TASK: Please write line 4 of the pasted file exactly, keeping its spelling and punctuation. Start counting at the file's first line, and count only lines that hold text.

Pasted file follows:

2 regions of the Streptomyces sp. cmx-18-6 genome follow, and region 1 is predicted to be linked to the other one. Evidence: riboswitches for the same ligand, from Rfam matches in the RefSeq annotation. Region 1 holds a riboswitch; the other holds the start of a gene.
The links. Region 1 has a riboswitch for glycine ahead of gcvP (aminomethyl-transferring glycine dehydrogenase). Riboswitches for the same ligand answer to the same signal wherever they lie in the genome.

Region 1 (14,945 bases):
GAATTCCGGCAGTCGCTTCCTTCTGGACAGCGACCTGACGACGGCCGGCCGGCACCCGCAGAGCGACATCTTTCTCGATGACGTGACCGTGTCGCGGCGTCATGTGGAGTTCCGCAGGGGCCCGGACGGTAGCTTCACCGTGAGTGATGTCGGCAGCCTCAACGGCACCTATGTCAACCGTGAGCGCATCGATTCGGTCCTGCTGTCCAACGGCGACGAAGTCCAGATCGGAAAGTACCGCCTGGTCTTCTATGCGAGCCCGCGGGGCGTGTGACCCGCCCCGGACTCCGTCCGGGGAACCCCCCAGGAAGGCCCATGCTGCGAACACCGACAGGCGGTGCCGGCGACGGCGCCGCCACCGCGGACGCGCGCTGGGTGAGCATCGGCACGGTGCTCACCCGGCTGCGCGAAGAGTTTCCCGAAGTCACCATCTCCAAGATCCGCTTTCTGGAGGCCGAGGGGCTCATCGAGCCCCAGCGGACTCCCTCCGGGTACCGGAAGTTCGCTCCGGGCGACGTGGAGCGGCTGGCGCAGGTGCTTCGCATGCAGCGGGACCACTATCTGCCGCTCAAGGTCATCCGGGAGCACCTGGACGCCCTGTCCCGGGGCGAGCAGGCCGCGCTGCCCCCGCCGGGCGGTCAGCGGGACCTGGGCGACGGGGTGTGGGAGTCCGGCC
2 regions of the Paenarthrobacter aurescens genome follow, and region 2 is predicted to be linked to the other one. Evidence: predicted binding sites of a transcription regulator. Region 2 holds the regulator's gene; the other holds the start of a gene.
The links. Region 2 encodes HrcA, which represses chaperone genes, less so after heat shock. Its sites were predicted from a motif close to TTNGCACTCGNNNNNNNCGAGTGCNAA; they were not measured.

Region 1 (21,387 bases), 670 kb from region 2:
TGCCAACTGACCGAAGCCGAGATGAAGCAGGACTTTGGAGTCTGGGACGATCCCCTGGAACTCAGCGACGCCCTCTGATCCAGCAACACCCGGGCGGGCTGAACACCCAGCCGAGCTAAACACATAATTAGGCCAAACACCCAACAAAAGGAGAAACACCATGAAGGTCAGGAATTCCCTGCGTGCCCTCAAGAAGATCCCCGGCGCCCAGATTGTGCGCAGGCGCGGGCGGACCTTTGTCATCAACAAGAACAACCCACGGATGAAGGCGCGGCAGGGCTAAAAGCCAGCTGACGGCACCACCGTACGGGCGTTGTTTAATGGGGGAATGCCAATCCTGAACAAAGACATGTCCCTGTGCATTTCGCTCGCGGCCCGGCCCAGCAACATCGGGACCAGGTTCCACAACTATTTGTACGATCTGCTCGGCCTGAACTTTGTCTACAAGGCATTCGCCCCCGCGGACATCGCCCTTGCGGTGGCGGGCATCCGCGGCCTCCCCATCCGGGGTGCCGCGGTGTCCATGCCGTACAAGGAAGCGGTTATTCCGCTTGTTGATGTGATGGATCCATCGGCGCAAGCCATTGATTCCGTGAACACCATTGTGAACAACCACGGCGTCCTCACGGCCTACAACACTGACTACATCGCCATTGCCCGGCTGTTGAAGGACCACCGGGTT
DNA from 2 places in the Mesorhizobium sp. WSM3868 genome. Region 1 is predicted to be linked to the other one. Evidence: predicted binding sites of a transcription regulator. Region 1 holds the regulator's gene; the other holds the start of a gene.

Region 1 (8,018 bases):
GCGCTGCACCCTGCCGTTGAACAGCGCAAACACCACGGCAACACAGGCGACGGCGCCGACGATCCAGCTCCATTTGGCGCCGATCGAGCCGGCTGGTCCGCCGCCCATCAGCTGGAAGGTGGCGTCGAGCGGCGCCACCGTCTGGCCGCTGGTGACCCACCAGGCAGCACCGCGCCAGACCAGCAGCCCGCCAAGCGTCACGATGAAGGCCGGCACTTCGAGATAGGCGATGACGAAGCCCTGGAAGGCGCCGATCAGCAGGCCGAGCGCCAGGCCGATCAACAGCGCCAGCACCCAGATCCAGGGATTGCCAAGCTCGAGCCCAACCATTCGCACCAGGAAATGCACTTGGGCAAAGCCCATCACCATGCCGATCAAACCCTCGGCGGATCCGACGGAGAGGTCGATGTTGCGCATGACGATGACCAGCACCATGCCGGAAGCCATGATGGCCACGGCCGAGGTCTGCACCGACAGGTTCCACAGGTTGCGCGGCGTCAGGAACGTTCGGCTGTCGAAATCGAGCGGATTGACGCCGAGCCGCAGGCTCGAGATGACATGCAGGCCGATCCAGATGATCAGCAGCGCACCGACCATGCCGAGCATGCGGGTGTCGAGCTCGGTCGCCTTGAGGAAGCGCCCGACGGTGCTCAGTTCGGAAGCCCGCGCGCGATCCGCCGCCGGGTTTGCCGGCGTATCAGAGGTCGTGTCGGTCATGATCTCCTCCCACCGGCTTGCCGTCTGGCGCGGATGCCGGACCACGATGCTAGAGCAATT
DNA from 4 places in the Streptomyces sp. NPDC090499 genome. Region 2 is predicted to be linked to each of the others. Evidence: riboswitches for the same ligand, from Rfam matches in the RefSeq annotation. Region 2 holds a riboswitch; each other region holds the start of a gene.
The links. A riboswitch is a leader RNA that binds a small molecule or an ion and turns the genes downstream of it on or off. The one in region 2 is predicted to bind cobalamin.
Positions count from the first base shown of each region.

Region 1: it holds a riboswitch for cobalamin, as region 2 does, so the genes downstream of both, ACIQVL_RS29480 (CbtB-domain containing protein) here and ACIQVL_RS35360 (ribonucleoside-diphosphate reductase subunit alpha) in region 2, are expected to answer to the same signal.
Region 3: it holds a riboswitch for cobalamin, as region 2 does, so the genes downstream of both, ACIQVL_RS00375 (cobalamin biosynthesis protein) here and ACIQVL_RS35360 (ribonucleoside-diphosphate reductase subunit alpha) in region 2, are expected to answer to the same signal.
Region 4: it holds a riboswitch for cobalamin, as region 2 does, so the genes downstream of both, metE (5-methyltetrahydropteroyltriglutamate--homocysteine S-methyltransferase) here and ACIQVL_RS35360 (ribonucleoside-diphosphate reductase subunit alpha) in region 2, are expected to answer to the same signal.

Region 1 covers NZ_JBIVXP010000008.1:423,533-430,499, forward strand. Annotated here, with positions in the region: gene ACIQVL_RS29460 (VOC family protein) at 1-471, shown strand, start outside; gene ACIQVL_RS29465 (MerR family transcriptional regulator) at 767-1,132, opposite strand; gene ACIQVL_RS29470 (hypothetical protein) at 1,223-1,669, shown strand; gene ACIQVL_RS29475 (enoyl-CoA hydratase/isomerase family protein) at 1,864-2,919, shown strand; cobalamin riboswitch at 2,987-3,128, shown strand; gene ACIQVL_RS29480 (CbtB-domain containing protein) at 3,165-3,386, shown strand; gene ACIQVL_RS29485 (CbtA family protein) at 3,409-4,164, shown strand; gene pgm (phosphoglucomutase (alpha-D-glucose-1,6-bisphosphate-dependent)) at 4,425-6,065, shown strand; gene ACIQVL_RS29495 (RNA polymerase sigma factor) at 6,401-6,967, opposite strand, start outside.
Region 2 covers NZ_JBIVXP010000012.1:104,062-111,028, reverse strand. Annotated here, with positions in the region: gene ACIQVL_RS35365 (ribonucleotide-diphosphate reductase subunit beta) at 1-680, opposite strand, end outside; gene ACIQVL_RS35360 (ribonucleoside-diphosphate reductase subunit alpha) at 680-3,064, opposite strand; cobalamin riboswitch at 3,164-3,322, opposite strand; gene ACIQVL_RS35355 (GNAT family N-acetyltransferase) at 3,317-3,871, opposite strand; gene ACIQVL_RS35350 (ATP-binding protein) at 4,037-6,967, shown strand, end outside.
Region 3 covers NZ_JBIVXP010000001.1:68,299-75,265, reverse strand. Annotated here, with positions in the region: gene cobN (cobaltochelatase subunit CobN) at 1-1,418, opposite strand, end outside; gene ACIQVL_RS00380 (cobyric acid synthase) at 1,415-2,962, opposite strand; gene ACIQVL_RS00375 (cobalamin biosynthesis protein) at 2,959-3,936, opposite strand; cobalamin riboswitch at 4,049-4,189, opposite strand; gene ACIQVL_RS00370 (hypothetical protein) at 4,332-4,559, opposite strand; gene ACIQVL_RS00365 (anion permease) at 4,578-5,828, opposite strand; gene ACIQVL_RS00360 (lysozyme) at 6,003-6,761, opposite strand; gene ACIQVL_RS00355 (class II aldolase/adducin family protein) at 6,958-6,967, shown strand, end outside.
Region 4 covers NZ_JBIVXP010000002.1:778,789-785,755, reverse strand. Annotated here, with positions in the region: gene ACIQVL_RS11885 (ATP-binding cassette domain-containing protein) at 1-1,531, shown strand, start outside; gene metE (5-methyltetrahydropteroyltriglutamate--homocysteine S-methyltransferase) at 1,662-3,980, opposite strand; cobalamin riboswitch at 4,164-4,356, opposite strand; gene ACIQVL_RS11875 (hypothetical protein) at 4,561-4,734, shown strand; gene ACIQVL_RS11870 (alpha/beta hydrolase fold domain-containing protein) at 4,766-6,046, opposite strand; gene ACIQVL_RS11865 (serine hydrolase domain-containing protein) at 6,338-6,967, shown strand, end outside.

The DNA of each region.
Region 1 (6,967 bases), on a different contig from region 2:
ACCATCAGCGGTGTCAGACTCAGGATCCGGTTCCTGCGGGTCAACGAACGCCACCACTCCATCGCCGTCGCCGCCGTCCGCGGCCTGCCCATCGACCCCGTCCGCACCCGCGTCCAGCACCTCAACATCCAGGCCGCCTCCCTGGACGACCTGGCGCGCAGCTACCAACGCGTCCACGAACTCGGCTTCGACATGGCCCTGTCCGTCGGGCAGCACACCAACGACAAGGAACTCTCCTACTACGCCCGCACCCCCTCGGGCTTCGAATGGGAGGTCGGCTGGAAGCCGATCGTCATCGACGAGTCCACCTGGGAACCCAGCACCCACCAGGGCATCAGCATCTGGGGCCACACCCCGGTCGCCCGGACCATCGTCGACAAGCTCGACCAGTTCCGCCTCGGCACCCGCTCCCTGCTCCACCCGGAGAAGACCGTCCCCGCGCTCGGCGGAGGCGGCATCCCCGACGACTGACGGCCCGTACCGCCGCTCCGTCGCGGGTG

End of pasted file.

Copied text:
GAATTCCGGCAGTCGCTTCCTTCTGGACAGCGACCTGACGACGGCCGGCCGGCACCCGCAGAGCGACATCTTTCTCGATGACGTGACCGTGTCGCGGCGTCATGTGGAGTTCCGCAGGGGCCCGGACGGTAGCTTCACCGTGAGTGATGTCGGCAGCCTCAACGGCACCTATGTCAACCGTGAGCGCATCGATTCGGTCCTGCTGTCCAACGGCGACGAAGTCCAGATCGGAAAGTACCGCCTGGTCTTCTATGCGAGCCCGCGGGGCGTGTGACCCGCCCCGGACTCCGTCCGGGGAACCCCCCAGGAAGGCCCATGCTGCGAACACCGACAGGCGGTGCCGGCGACGGCGCCGCCACCGCGGACGCGCGCTGGGTGAGCATCGGCACGGTGCTCACCCGGCTGCGCGAAGAGTTTCCCGAAGTCACCATCTCCAAGATCCGCTTTCTGGAGGCCGAGGGGCTCATCGAGCCCCAGCGGACTCCCTCCGGGTACCGGAAGTTCGCTCCGGGCGACGTGGAGCGGCTGGCGCAGGTGCTTCGCATGCAGCGGGACCACTATCTGCCGCTCAAGGTCATCCGGGAGCACCTGGACGCCCTGTCCCGGGGCGAGCAGGCCGCGCTGCCCCCGCCGGGCGGTCAGCGGGACCTGGGCGACGGGGTGTGGGAGTCCGGCC